• Attorney general warns of charitable fundraisers
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    MONTPELIER — Attorney General William Sorrell warned Vermonters on Monday to make sure where the money is going if they donate to charities that hire professional fundraisers.

    Charitable groups using paid fundraising companies gathered $8.4 million in Vermont over three years. But $5.7 million of that money — or nearly 68 percent — went to pay the fundraisers instead of covering the work of the charities, Sorrell said.

    "I personally don't give to paid fundraisers. Other people are free to make different decisions," the attorney general said by telephone. "People can do with their money what they choose. I just think this is helpful information for the average person."

    Sorrell added that the money that goes to charities via a paid fundraising company or organization is a small fraction of the $260 million a year given by Vermonters.

    "It is a very small percentage that goes to campaigns collected by paid fundraisers," Sorrell said. But, he added, it is "real money coming from Vermonters."

    Under state law, charities that use paid fundraisers must report to the state when they are conducting such a fund drive, how much is raised, how much goes to the charity and how much to the firm that does the work.

    According to the data, he said, Vermonters tend to give to in-state charities more than out-of-state ones. But the in-state charities that use paid fundraisers also receive on average a lower portion of the money collected, he said.

    Among the Vermont charities that use those services, several stand out for the amount raised, according to the report.

    Those include the Professional Firefighters of Vermont, Special Olympics of Vermont, Vermont Troopers Foundation and the Vermont Police Association.

    But the percentage that goes to the paid fundraising firms is not the whole story, according to executives with some of those organizations. While other nonprofits have their own internal fundraising staff or have a group of volunteers to staff phones, others do not, or they provide services in exchange for the money, services that are sometimes included in the cost of fundraising.

    "Unlike some organizations that will do some of the fundraising themselves" the charitable arm of the Vermont State Troopers' union has for more than two decades hired the same company to publish its magazine and sell advertising in it — all of which is listed as a fundraising expense — said Mike O'Neil, president of the Vermont Troopers Association.

    "It looks like an enormous amount is going to the company doing it for us," but many costs, including telemarketing, are included in that amount, he said.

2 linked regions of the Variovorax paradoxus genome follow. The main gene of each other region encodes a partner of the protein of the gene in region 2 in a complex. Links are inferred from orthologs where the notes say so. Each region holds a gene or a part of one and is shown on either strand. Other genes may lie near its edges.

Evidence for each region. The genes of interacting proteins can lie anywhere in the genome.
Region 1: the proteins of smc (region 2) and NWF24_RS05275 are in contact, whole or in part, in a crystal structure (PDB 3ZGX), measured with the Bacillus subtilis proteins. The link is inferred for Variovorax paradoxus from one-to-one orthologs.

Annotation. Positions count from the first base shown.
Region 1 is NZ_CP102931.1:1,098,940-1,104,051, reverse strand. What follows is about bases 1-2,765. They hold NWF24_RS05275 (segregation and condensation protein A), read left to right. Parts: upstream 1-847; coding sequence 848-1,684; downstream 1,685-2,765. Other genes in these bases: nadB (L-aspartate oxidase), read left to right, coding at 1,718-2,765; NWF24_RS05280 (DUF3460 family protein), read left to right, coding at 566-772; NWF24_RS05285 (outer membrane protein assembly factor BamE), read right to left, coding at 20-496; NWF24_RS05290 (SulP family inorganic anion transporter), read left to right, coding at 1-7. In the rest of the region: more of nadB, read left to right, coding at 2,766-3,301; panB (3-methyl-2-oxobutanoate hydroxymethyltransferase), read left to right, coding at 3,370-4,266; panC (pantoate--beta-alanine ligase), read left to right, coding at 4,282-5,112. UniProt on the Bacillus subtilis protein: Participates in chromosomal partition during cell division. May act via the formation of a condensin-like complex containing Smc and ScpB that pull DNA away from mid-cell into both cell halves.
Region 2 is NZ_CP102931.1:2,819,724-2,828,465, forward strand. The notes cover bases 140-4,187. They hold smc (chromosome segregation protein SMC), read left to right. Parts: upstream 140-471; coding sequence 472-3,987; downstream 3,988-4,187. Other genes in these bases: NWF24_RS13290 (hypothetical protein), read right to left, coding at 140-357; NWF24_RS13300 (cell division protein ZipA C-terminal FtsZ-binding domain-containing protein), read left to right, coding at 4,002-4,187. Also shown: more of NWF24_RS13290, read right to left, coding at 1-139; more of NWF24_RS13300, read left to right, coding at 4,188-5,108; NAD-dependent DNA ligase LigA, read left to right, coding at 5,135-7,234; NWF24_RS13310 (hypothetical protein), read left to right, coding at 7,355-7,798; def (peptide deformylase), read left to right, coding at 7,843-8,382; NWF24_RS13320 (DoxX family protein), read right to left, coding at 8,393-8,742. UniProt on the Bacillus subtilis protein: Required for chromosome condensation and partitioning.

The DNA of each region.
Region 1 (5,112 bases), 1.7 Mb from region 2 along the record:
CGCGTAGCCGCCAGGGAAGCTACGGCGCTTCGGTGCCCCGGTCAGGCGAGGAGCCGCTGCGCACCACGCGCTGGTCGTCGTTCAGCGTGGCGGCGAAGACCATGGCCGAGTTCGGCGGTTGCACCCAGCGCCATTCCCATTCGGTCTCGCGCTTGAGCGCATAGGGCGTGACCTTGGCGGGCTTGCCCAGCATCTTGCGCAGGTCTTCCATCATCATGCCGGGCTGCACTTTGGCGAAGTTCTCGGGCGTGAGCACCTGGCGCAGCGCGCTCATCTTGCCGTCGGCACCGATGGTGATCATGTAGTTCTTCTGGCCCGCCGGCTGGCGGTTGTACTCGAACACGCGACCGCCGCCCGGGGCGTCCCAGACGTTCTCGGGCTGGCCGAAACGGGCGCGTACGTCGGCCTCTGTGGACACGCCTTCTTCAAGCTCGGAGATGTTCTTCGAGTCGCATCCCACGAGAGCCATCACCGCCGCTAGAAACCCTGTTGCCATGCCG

There is a roughly 25 percent to 75 percent split between the troopers and the company that does its fundraising and publishes its magazine, O'Neil said. The money received by the foundation "is used by the union for member assistance, running the day-to-day operations of the union," he said.

    The Professional Firefighters of Vermont are in a similar situation, said Ben O'Brien, the group's secretary and treasurer. The group has a roughly 20 percent to 80 percent split with its fundraiser.

    "A majority of the costs cover overhead for fundraising," O'Brien said. "This is really the route we have to do to raise revenue. It is hard to put firefighters on the phone to raise money."

    And, unlike most other fundraisers, the firefighters give out tickets to shows at the Champlain Valley Exposition Fairgrounds twice a year, a cost that is included in that 80 percent overhead, O'Brien said. In fact, once expenses are taken out, the association and the fundraising company split the proceeds, he said.

    The association also uses its money to advocate for things that help the public and firefighters, like improved smoke detectors, he said.

    "There are a lot of jobs we do and there has to be the means to go about doing them," O'Brien said.

    The professional firefighters were the most successful of all of the charities that use paid fundraisers, gathering $3.2 million of the $8.4 million received over three years through those efforts by all the nonprofits that hired fundraisers.

    But many charities have volunteers do their fundraising, meaning that more of the money goes to the cause, Sorrell said.

    "This is the time of year that people tend to give more to charitable causes," Sorrell added. "Be generous but give wisely."
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